Saint-Gaudens was primarily a sculptor. He imagined for the double eagle a motif in very high relief, which was tested in February and March 1907. Two dozen of proof coins were produced.
The result was superb but disappointing. It had taken nine strikes of a high pressure medal hydraulic press, normally used for very small quantities. It was impossible to consider such a technique for producing the big quantities needed for currency. The design of Saint Gaudens will however be later used, but with a flattened motif.
1907 $ 10 Satin Proof Coin
2011 SOLD for $ 2.2M including premium by Heritage
narrated in 2020 before the auction of another proof coin by Heritage (see below)
This initiative generated some development difficulties. The first prototypes of the double eagle, designated as Ultra High Relief, were conceived like medals and could not be used for mass production.
After this spectacular error, the relief is flattened but not enough to use the traditional finishing techniques. Many tests are carried out in Philadelphia. Pattern coins that did not precede a production release have generally been melted. A 1907 satin finish eagle graded PR67 by NGC, which had belonged to the Mint director, was sold for $ 2.2M including premium by Heritage in January 2011, lot 5238. Please watch the video shared by the auction house.
Collectors expect a brilliant surface in their proof coins. The Mint takes the opposite option of sandblasting the pieces to obtain a matte surface. After the decline in sales of the 1908 proof coins, the factory returned in 1909 and 1910 to a satin finish which aroused in its turn the disapproval of the very influential collector William Woodin.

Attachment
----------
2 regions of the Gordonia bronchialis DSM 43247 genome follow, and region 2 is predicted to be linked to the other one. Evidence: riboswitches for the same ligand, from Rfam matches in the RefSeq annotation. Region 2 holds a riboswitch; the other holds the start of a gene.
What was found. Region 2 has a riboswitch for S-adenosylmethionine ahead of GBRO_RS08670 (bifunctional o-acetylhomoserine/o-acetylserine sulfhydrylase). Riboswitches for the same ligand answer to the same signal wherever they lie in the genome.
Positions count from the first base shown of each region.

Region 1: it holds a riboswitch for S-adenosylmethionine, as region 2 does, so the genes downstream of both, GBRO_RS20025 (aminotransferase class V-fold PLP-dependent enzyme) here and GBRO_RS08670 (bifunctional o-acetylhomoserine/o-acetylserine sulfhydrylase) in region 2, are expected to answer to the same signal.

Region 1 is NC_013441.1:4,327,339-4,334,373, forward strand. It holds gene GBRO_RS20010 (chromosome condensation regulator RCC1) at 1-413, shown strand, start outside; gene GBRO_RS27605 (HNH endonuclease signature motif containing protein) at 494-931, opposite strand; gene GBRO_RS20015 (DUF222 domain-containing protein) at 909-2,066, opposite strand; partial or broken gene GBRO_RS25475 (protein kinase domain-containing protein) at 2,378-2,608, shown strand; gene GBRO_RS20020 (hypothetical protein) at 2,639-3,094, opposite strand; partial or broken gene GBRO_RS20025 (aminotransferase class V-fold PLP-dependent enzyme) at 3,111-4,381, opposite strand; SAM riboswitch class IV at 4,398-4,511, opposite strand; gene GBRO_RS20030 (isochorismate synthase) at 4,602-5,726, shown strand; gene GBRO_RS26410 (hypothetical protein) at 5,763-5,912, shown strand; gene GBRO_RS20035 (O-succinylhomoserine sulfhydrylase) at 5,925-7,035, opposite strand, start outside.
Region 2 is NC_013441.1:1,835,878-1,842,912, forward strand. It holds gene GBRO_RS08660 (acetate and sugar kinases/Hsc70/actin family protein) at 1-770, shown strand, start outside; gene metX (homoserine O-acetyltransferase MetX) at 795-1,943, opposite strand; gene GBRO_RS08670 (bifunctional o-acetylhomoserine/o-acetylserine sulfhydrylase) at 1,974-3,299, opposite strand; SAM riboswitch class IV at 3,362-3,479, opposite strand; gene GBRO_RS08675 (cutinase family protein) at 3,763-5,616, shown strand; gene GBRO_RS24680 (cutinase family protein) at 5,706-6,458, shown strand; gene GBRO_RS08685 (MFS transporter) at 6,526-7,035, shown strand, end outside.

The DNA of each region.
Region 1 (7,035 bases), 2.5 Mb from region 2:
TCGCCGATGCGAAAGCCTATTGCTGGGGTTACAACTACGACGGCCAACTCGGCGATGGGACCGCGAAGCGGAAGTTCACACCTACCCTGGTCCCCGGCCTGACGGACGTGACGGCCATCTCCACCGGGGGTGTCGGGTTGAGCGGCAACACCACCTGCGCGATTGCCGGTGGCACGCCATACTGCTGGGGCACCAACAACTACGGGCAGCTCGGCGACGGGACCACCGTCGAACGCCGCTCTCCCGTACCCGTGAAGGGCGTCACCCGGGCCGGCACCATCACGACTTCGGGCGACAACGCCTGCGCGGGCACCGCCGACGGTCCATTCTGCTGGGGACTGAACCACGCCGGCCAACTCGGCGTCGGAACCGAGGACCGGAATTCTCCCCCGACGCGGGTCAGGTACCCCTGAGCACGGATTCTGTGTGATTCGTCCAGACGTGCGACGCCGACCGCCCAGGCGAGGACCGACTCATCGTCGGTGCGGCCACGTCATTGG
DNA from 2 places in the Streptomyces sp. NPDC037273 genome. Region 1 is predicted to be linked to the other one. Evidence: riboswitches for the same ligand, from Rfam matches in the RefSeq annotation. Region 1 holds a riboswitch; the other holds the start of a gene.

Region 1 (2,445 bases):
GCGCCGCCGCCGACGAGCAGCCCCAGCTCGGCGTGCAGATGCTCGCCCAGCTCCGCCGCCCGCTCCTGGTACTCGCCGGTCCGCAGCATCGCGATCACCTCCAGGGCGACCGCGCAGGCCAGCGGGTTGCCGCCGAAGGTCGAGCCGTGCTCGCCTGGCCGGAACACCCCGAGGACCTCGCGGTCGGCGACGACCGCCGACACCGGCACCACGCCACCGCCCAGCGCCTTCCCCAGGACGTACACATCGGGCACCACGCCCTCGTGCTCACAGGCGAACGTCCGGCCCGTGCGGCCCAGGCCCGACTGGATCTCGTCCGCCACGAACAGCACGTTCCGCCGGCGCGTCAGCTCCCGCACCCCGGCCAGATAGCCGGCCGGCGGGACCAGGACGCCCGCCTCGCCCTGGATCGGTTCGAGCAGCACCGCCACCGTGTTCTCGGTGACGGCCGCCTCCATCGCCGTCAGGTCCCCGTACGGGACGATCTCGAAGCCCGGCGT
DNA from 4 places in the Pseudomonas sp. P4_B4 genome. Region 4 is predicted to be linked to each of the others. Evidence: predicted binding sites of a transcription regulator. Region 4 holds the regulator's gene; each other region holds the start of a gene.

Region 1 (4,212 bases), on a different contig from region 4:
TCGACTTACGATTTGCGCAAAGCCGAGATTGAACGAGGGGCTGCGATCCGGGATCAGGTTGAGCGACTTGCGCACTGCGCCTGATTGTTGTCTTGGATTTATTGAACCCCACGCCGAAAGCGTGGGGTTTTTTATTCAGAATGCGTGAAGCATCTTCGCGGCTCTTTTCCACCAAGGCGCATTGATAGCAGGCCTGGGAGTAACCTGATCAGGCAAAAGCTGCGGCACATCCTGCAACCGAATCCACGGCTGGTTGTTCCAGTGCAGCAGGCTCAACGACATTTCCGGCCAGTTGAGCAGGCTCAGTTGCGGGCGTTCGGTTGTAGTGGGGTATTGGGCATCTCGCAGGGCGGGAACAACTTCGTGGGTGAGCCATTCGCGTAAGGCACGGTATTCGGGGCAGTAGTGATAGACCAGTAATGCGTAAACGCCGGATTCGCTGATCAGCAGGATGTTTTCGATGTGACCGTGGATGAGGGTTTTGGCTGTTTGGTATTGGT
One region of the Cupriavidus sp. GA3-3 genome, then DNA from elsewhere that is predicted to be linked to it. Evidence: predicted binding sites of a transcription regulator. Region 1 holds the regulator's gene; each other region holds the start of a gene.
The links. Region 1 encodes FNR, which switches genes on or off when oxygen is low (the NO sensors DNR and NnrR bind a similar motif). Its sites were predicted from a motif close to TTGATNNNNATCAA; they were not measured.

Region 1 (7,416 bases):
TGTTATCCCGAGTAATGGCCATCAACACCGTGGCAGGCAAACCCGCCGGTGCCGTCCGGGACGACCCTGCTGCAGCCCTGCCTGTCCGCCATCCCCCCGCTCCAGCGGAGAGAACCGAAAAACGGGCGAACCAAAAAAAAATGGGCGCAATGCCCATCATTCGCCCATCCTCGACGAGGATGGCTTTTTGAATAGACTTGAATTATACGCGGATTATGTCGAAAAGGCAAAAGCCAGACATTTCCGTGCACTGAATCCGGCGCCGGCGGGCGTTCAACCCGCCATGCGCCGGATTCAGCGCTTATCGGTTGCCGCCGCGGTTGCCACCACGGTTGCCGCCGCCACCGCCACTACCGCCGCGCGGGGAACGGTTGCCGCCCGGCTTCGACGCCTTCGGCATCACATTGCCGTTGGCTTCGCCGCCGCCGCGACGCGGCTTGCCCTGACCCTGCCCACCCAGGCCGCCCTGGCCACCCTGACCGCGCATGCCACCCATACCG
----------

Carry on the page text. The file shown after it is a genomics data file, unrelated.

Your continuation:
Tests continue, often without being documented, to try to reconcile technical constraints and customer satisfaction. A 1910 double eagle of a previously unknown finish passed at Heritage on August 4, 2020. This experiment was not followed. After a debate at the 1910 ANA Convention, the proof coins were sandblasted again in 1911.
1907 The ASG Specimen of Saint-Gaudens Double Eagle
2015 SOLD for $ 2.1M including premium
Shrinking to the size of a coin was the first difficult step. The development of the manufacturing process was a technical feat. The double eagle in Ultra High Relief required seven strikings in the hydraulic press. Between two strikings, the piece was annealed and then washed in nitric acid to maintain the highest possible purity of the gold surface. The result was superb from the viewpoint of the color and brilliance of gold.
In the first trial in February 1907, one of the dies broke during the manufacture of the fourth unit, providing the argument to demonstrate that mass production was impossible.
The story did not stop there, simply because it was so tempting to repeat the feat. Twelve or thirteen additional coins were minted between March and July 1907, and three more on 31 December 1907 just before the yearly destruction of the outdated tools.
Augustus Saint-Gaudens had died on August 3, 1907. The informal promise to provide a sample to the Saint-Gaudens estate had not been met. When the widow claimed, the Mint chose to part with one of the pieces kept in its cabinet rather than recreating the tools.
The widow had marked the ASG initials on the edge of her coin before presenting it in long-term loan to the American Numismatic Society. Withdrawn many years later from ANS by the Saint-Gaudens estate, it is now resurfacing. In an almost perfect condition like many other units from this pattern model, it is graded PR68 by NGC and PCGS.
It will be sold with no reserve by Heritage in Orlando on January 7, lot 4412. Two weeks before the sale, the bidding is at $ 1.3 million before fees. The only specimen graded PR69 (by PCGS) was sold for $ 2,76M including premium by Stack's Bowers on June 29, 2012.
1907 UHR Double Eagle
2007 SOLD for $ 1.84M including premium by Heritage